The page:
Buck and I talked about a shared support of individual rights to self identify, though, and responding to my personal stance of not liking the words myself but defending a trans person’s right to self-identify with them, Buck replied, “Exactly. And my point is this: you cannot police other people’s language and then not invite others to control what words you can use that may offend them. For example, the use of the word ‘queer.’ Why is that word okay to use, when that word has had a derogatory meaning forever? You can’t police language unless you police ALL of the language.”

Buck acknowledges that many of the trans men he knows agree with the position that the words are “never okay to use”, but says, “I disagree with that. I’m older… most of the trans male community are very young. They are finding their own political voice. I personally just don’t understand why some words can be reclaimed and empowered, but others can’t. It really makes no sense to me.”

Buck has been unapologetic in using jarring language and images in his art, billing himself in the past as the “man with a pussy” in his adult films and patiently explaining to talk show hosts like Tyra Banks and universities including Yale about his desire to keep his genitals as they were at birth while simultaneously embodying a male identity. He plans to springboard the success of “Mr. Angel” into more public speaking and educational opportunities.


Unlike the language controversy, which seems to be mostly internal to the LGBT community, Buck’s documentary film, “Mr. Angel” has been reaching a surprisingly large non-trans, heterosexual audience through Netflix. “It’s incredible. I never thought in a million years that this documentary was going to explode like this. The thing that makes me the most happy is the letters I’ve been getting from cisgender, white, Republican, church-going men, the kinds of guys who wanted to kill me before. I’m hearing daily about how my movie touched them, and how they now feel differently about people like us. They have more compassion for people like me. That is the most powerful thing for me to hear and see in my work: I’ve reached a group of people who hated us before and wanted to kill us, and now they have empathy.”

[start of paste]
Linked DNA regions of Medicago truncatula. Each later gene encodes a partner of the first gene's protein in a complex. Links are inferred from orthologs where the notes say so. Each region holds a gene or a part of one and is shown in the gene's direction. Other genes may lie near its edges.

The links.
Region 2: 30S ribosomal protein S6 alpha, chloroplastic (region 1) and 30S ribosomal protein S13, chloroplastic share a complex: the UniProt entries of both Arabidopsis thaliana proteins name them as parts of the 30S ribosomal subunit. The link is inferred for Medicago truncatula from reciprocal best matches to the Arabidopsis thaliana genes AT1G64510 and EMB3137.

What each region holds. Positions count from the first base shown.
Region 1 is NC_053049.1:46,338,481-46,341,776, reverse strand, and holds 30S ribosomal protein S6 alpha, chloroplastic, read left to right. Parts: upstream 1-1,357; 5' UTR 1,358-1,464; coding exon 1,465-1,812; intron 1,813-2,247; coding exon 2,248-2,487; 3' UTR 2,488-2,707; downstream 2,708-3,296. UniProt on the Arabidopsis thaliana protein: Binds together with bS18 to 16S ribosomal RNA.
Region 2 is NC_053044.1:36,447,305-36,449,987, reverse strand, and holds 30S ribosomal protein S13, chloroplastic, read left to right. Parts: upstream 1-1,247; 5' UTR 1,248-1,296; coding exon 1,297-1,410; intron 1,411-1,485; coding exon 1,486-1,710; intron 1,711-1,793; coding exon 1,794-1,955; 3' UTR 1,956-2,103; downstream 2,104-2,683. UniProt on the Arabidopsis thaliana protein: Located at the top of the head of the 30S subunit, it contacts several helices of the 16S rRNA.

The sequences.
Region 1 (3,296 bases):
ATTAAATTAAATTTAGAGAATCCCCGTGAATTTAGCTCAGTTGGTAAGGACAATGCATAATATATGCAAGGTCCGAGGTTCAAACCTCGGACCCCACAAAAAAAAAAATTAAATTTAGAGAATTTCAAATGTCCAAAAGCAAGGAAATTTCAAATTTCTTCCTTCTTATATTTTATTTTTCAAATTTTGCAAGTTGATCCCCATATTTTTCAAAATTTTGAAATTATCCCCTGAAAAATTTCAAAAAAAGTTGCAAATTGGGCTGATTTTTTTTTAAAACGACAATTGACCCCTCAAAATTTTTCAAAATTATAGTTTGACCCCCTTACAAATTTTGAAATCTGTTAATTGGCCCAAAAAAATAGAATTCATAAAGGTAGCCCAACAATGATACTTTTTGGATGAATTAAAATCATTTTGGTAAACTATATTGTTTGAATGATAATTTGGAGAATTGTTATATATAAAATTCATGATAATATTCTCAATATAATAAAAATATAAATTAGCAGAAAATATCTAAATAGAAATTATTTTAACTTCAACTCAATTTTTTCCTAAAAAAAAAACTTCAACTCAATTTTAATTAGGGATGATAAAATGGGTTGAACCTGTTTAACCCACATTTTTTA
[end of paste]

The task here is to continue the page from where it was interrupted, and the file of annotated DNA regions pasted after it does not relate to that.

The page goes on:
The movie has been available for about two months, and Buck says it is on Netflix’s “Most Popular” section as one of the most downloaded on the site. Buck will be flying to Sweden shortly for their gay pride, where they will be showing the film, and he is eager to take on this bigger role as a speaker and teacher.

Trans male representation in recorded history has been sparse, but includes historical figures like philanthropist Reed Erickson, musician Billy Tipton and film portrayals such as award-winning portrayal of Brandon Teena’s life in “Boys Don’t Cry.” When I mentioned to Buck that few if any of the students at one of my recent speaking engagements had heard of any of those examples, he was shocked and saddened. “I think the trans male movement is very new in many ways, but there is a hell of a lot of representation out there for them to discover,” he says. Buck reports that his materials are used in many gender studies classes, but he sees figures in trans male history’s more distant past as receiving much less attention.


When I asked Buck if he had considered taking on acting roles in mainstream films, perhaps telling the story of someone like Billy Tipton, he laughed. “I’m not an actor, and don’t feel comfortable acting, but I recently took on a role in a short film in Hawaii, and am looking at another role. It was probably one of the most difficult things I’ve done recently. I have such a huge newfound respect for actors… learning lines, understanding what acting was all about.”

Buck has come so far, and his energy is palpable as he discusses not only the work he has done, but the work he feels the trans community in particular still has before it:

“I really think that it’s so important for our community as trans people to understand that we’ve been ostracized, fought against, kicked, and killed… We need to learn as our own community to start loving each other, and to stop having so much ego involved that we can’t be more loving towards our brothers and sisters. And to stop being so angry with each other. Anger just tears us apart and it’s not going to make our struggle any better. We will get so much further if we can move past that and find the love for each other.”